Updated: 11/30/2019

Osteoporosis

Topic
Review Topic
0
0
0%
0%
Questions
6 6
0
0
0%
0%
Evidence
4 4
0
0
Overview
 

 
Snapshot
  • A 67-year-old woman presents to the emergency department after falling while walking down the stairs of her home. She landed on her rear on a carpeted floor and denies hitting her head. She experienced severe pain in her right hip after the fall and is unable to bear weight on the affected side. Menopause began 17 years ago. She has smoked 1-pack of cigarettes for the past 40 years. On physical exam, her right leg is shortened, adducted, and externally rotated. Laboratory testing is unremarkable.
Introduction
  • Clinical definition
    • decreased bone mass (osteopenia) that significantly increases the patient's risk of fracture
  • Epidemiology
    • incidence
      • most common types of osteoporosis are
        • post-menopausal
        • senile
    • risk factors
      • post-menopausal women
      • being ≥ 65 years of age
      • people of Caucasian and Asian descent
      • lifestyle factors such as 
        • poor physical activity
        • vitamin D deficiency and poor calcium intake
        • smoking 
        • alcohol use disorder
      • medications such as
        • warfarin, lithium, proton pump inhibitors, and glucocorticoids
      • hyperparathyroidism
      • hyperthyroidism
      • multiple myeloma
      • malabsorption syndromes
  • Pathogenesis
    • in young adulthood, peak bone mass is achieved and this is determined by a number of factors (e.g., genetics)
      • after this peak bone mass is attained, there is a small decrease in bone formation with every cycle of bone remodeling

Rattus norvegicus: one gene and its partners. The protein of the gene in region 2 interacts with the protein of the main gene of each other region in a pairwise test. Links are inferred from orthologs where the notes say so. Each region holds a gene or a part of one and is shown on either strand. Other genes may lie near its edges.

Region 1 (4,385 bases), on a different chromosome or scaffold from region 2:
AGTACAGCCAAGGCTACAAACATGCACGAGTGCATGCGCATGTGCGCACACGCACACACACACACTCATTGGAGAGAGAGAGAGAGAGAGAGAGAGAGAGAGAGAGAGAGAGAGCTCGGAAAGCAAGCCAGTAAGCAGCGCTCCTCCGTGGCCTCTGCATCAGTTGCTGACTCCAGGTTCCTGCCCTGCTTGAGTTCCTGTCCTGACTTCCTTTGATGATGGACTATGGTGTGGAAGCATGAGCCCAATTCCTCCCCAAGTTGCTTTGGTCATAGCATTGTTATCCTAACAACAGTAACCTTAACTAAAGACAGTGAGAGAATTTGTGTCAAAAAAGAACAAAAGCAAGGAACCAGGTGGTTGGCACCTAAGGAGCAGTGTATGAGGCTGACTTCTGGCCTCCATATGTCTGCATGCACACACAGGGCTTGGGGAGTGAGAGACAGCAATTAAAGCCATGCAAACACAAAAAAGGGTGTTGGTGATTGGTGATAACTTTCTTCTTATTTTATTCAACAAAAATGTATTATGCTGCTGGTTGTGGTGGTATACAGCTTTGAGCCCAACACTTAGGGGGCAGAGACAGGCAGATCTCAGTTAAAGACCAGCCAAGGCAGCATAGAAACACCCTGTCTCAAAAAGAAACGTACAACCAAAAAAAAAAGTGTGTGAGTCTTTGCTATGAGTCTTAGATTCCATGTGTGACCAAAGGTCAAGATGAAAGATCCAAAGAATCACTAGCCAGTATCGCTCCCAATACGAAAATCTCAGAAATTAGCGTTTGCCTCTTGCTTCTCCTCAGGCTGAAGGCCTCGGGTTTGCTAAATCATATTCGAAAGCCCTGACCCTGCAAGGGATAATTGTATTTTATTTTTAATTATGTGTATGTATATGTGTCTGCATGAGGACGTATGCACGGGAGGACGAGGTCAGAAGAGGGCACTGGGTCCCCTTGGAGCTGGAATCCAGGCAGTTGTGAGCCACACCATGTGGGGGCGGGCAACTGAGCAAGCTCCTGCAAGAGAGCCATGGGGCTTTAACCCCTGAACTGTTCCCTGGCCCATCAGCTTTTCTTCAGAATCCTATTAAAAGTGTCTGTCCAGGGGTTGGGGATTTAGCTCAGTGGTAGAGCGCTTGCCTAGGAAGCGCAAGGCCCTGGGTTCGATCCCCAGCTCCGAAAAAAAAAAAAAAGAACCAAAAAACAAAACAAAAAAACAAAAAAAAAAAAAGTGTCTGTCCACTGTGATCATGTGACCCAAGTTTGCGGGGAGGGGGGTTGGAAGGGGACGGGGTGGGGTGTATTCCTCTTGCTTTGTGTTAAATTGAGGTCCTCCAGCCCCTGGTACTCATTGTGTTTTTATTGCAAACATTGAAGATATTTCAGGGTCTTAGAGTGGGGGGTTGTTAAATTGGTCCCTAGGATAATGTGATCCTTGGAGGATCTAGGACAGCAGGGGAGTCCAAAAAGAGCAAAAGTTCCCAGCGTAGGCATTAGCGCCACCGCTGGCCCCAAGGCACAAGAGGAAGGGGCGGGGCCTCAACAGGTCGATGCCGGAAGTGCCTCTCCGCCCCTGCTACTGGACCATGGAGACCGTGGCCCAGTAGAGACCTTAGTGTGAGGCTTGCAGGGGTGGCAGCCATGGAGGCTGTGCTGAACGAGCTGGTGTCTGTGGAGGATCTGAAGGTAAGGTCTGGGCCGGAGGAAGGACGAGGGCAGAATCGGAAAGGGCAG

• senile osteoporosis
          • osteoblasts have their biosynthetic and proliferative ability reduced with age
        • poor physical activity
          •  mechanical force on bone stimulates bone remodeling
            • athletes have increased bone density
          • decreased physical activity results in bone loss
        • decreased estrogen levels
          • such as in menopause, decreased estrogen levels increase bone resportion and formation
            • however, the rate of formation is less than resorption resulting in a net bone loss
            • increased osteoclast activity is significant in areas of bone with large surface area
              • such as the vertebral bodies, leading to vertebral compression fractures 
        • there is trabecular and cortical bone loss 
  • Prognosis
    • generally good if detected early and appropriately managed
Presentation
  • Symptoms
    • fractures (e.g., vertberal and hip), otherwise, patients are typically asymptomatic
  • Physical exam
    • may see loss in height
Imaging
  • DEXA
    • indication
      • all women ≥ 65 and all men ≥ 70 years of age 
      • smoking and sedentary lifestyles are risk factors
    • notes
      • T-score ≤ -2.5
Studies
  • Labs
    • serum calcium, phosphorus, parathyroid hormone, and alkaline phosphatase are normal